What can we learn from the history of trade wars?

  • Protectionist rhetoric from global leaders seems at an all time high
  • This isn't the first time the US and Japan have clashed over trade
  • In this report, we look back on this period to see whether it has any pointers to the kind of action the Trump administration may take

Lessons from Japan's trade friction with the US

With the recent rise in protectionist policies in the US, and the resulting global reaction, trade war rhetoric seems at an all-time high. However, this isn’t the first time that two countries, more specifically the US and Japan, have clashed through trade.

From the 1950s to the 1990s Japan often found itself in disagreement with the US over trade. Although the trade war in automobiles in the 1980s was to do with the US’s current account deficit, there was significant trade friction from the 1950s to the 1970s related to textiles and steel, which took place before the US had a pronounced current account deficit. When Japan and the US found themselves in conflict over trade in semiconductors in the 1980s and 1990s, the trade deficit was not what it was with automobiles, yet the US took a conspicuously hardline stance. It seems that the US’s protectionism in this case had to do with a perceived threat to its military hegemony.

Therefore, the current trade friction caused by the Trump administration may be a result of a combination of not only current account deficits, but also domestic political considerations, and the will to maintain military supremacy. We believe the Trump administration to be approaching trade negotiations with a complex set of motives arising from these three concerns. It would be unwise to weigh only the economic rationale for various policies when trying to predict what approach the Trump administration might take.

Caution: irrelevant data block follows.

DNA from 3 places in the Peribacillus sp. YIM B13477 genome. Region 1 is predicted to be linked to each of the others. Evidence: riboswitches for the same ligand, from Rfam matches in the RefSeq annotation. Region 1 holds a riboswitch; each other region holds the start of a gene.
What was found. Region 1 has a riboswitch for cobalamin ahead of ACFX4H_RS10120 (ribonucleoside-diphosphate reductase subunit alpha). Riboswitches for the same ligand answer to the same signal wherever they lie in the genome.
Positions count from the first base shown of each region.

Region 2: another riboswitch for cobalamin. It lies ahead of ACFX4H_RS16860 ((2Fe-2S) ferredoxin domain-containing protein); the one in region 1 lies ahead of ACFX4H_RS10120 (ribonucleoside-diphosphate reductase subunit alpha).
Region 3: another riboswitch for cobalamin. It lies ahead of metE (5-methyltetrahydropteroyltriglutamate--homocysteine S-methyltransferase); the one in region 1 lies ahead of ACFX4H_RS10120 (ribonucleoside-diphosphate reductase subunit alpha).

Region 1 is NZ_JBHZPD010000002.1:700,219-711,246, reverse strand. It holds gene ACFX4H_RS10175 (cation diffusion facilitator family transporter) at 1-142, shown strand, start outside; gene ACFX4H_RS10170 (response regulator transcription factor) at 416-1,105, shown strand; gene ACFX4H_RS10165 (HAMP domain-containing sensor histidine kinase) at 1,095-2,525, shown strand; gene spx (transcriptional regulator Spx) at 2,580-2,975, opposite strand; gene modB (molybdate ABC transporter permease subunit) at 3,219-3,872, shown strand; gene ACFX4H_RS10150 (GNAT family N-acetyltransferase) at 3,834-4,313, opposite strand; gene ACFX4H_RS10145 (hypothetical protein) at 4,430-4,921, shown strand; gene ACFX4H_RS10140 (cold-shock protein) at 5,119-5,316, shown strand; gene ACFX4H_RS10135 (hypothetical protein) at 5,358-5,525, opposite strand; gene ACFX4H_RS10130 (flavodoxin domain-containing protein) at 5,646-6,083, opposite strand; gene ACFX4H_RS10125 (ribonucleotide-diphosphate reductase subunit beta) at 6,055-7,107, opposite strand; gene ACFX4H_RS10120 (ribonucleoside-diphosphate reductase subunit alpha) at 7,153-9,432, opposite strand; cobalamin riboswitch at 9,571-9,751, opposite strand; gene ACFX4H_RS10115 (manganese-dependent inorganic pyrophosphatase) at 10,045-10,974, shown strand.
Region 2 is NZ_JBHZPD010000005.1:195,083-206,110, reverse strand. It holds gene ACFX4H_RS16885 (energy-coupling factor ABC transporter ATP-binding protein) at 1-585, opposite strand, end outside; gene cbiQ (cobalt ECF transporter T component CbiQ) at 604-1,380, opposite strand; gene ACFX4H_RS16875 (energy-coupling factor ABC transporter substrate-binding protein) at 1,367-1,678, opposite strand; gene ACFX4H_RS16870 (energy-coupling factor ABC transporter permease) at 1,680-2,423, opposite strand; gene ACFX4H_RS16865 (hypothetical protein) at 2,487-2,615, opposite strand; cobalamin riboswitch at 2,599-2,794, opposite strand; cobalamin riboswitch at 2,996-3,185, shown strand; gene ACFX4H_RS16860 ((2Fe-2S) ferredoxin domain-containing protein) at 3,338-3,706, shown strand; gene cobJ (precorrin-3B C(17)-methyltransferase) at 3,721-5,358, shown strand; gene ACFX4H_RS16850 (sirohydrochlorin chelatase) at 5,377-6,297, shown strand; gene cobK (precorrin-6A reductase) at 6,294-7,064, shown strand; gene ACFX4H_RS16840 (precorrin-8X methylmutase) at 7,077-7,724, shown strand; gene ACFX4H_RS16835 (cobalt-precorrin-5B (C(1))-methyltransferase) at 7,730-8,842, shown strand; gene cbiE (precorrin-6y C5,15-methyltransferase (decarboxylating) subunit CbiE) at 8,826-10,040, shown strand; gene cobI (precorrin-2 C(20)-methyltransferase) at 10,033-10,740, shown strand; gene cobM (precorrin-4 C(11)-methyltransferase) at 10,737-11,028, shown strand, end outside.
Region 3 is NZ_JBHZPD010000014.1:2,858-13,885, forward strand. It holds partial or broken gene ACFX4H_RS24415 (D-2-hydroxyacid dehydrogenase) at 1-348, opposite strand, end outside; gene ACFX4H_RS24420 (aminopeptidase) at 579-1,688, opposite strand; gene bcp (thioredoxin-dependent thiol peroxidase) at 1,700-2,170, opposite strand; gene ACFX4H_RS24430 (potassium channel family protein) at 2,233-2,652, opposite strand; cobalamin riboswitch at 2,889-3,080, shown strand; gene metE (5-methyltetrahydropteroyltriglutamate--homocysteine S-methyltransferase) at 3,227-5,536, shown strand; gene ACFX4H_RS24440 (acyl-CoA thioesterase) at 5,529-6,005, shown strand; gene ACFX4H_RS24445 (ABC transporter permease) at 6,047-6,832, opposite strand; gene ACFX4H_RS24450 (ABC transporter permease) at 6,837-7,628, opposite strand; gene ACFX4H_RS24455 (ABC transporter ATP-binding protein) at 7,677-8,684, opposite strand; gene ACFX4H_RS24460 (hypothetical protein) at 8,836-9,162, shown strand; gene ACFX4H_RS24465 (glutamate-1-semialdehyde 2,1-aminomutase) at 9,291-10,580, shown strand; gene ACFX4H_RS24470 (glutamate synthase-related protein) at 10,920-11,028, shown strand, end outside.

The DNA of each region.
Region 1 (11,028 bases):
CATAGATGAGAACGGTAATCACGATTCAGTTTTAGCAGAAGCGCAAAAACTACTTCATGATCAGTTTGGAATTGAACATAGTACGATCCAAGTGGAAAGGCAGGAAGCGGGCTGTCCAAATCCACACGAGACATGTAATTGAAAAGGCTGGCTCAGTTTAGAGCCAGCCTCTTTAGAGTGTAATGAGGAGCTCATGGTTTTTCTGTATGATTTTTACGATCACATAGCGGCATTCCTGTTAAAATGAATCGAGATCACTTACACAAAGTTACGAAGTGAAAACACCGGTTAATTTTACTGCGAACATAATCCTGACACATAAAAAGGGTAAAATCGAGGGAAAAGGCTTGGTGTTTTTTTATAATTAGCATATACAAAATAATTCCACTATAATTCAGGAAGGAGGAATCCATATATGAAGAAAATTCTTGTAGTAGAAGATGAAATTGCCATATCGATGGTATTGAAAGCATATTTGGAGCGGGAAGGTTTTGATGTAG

On 23 May this year, the US Commerce Department began an investigation into whether auto imports threatened the US auto industry, and one proposal that has apparently been floated is that 25% supplementary tariffs should be imposed on imported passenger vehicles. If that were to happen, the impact on Japanese auto exports would be considerable. If tariffs were to be increased, it would not only make US imports more expensive and squeeze US family budgets but also invite retaliatory tariffs from the US's trading partners that would hit US industry.

The question is therefore why the Trump administration is nevertheless prepared to take a tough line. From the 1950s to the 1990s Japan often found itself at odds with the US over trade. In this report we look back on this period to see whether it has any pointers to the kind of action the Trump administration may take.

Read the full report here.

Contributor

  • Takashi Miwa

    Chief Japan Economist

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